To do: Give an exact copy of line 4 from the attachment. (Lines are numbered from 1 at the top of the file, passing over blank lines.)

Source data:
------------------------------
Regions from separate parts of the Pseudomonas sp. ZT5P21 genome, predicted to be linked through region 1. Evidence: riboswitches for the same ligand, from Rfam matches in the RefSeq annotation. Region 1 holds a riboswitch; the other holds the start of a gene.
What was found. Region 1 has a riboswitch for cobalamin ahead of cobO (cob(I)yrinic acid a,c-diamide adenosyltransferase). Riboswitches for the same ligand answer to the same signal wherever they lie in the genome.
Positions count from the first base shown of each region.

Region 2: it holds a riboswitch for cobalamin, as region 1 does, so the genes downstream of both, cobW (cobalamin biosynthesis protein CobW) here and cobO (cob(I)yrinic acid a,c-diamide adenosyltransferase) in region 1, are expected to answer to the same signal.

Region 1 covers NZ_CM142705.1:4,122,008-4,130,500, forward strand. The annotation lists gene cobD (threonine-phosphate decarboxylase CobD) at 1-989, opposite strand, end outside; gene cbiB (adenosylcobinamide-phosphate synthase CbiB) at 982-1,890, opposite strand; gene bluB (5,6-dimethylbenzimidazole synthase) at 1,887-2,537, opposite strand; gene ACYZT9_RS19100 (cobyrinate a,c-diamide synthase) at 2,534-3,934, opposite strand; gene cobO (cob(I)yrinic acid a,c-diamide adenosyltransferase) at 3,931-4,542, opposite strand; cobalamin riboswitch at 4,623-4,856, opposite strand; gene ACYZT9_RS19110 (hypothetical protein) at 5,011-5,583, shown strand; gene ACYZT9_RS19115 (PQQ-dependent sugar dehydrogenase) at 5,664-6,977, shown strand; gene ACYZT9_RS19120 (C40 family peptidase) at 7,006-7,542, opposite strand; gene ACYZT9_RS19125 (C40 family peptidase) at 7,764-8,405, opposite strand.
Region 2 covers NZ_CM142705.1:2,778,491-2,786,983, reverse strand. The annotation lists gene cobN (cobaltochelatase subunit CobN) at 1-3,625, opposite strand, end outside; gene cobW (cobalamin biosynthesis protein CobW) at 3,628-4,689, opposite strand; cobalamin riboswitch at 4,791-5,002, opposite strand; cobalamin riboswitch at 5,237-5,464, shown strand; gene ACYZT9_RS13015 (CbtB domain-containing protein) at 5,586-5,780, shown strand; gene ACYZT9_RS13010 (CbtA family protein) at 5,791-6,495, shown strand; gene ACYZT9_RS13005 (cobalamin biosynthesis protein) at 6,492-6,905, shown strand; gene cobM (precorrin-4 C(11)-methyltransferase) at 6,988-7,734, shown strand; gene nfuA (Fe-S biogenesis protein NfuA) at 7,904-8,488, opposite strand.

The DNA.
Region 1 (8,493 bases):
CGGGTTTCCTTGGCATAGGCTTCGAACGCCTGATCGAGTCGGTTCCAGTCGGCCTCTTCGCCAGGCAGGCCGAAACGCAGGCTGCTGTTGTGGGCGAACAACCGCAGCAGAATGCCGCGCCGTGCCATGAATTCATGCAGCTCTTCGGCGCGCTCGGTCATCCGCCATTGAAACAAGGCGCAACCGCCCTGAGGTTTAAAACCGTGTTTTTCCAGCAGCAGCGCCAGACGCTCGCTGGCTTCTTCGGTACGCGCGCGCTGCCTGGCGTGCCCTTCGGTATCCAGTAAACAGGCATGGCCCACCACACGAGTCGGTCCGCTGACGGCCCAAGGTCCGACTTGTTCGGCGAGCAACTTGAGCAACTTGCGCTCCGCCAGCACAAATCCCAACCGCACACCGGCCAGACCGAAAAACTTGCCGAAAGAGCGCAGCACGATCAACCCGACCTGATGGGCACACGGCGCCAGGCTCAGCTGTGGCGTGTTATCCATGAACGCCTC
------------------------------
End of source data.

Region 2: it holds a riboswitch for cobalamin, as region 1 does, so the genes downstream of both, cobW (cobalamin biosynthesis protein CobW) here and cobO (cob(I)yrinic acid a,c-diamide adenosyltransferase) in region 1, are expected to answer to the same signal.